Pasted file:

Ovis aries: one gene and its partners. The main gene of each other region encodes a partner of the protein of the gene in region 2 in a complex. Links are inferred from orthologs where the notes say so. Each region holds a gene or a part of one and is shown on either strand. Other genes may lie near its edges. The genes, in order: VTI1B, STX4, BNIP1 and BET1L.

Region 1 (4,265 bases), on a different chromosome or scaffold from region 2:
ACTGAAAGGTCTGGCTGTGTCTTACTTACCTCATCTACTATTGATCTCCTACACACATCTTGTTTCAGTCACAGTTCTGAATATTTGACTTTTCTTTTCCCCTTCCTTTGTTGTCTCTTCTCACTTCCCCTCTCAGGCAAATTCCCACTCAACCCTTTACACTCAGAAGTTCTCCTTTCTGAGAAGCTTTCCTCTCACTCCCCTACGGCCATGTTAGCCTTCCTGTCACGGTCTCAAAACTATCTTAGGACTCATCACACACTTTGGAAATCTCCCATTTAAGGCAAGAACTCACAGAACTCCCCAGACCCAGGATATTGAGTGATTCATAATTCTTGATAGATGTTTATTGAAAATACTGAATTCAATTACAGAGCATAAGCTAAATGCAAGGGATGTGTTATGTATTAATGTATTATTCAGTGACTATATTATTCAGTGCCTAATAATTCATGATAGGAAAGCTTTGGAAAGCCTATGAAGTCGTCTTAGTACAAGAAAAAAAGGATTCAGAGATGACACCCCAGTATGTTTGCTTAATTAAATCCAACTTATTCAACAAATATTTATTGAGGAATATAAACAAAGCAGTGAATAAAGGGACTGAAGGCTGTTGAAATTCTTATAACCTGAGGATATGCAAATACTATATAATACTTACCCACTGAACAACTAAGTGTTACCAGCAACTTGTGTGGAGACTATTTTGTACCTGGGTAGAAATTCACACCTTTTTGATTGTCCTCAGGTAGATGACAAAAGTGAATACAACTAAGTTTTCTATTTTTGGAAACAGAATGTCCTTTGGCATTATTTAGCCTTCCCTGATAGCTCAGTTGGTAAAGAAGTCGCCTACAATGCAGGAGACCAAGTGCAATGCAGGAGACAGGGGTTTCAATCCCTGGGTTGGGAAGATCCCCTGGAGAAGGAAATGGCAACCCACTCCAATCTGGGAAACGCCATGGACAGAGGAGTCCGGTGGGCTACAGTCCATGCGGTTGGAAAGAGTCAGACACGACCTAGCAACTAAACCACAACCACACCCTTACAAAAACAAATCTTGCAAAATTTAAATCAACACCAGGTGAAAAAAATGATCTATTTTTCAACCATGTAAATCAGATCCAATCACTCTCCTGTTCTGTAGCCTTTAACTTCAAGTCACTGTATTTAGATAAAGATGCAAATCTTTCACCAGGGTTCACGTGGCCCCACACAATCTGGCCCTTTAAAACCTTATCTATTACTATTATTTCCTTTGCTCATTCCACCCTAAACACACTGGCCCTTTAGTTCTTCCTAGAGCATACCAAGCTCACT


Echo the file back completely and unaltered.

Ovis aries: one gene and its partners. The main gene of each other region encodes a partner of the protein of the gene in region 2 in a complex. Links are inferred from orthologs where the notes say so. Each region holds a gene or a part of one and is shown on either strand. Other genes may lie near its edges. The genes, in order: VTI1B, STX4, BNIP1 and BET1L.

Region 1 (4,265 bases), on a different chromosome or scaffold from region 2:
ACTGAAAGGTCTGGCTGTGTCTTACTTACCTCATCTACTATTGATCTCCTACACACATCTTGTTTCAGTCACAGTTCTGAATATTTGACTTTTCTTTTCCCCTTCCTTTGTTGTCTCTTCTCACTTCCCCTCTCAGGCAAATTCCCACTCAACCCTTTACACTCAGAAGTTCTCCTTTCTGAGAAGCTTTCCTCTCACTCCCCTACGGCCATGTTAGCCTTCCTGTCACGGTCTCAAAACTATCTTAGGACTCATCACACACTTTGGAAATCTCCCATTTAAGGCAAGAACTCACAGAACTCCCCAGACCCAGGATATTGAGTGATTCATAATTCTTGATAGATGTTTATTGAAAATACTGAATTCAATTACAGAGCATAAGCTAAATGCAAGGGATGTGTTATGTATTAATGTATTATTCAGTGACTATATTATTCAGTGCCTAATAATTCATGATAGGAAAGCTTTGGAAAGCCTATGAAGTCGTCTTAGTACAAGAAAAAAAGGATTCAGAGATGACACCCCAGTATGTTTGCTTAATTAAATCCAACTTATTCAACAAATATTTATTGAGGAATATAAACAAAGCAGTGAATAAAGGGACTGAAGGCTGTTGAAATTCTTATAACCTGAGGATATGCAAATACTATATAATACTTACCCACTGAACAACTAAGTGTTACCAGCAACTTGTGTGGAGACTATTTTGTACCTGGGTAGAAATTCACACCTTTTTGATTGTCCTCAGGTAGATGACAAAAGTGAATACAACTAAGTTTTCTATTTTTGGAAACAGAATGTCCTTTGGCATTATTTAGCCTTCCCTGATAGCTCAGTTGGTAAAGAAGTCGCCTACAATGCAGGAGACCAAGTGCAATGCAGGAGACAGGGGTTTCAATCCCTGGGTTGGGAAGATCCCCTGGAGAAGGAAATGGCAACCCACTCCAATCTGGGAAACGCCATGGACAGAGGAGTCCGGTGGGCTACAGTCCATGCGGTTGGAAAGAGTCAGACACGACCTAGCAACTAAACCACAACCACACCCTTACAAAAACAAATCTTGCAAAATTTAAATCAACACCAGGTGAAAAAAATGATCTATTTTTCAACCATGTAAATCAGATCCAATCACTCTCCTGTTCTGTAGCCTTTAACTTCAAGTCACTGTATTTAGATAAAGATGCAAATCTTTCACCAGGGTTCACGTGGCCCCACACAATCTGGCCCTTTAAAACCTTATCTATTACTATTATTTCCTTTGCTCATTCCACCCTAAACACACTGGCCCTTTAGTTCTTCCTAGAGCATACCAAGCTCACT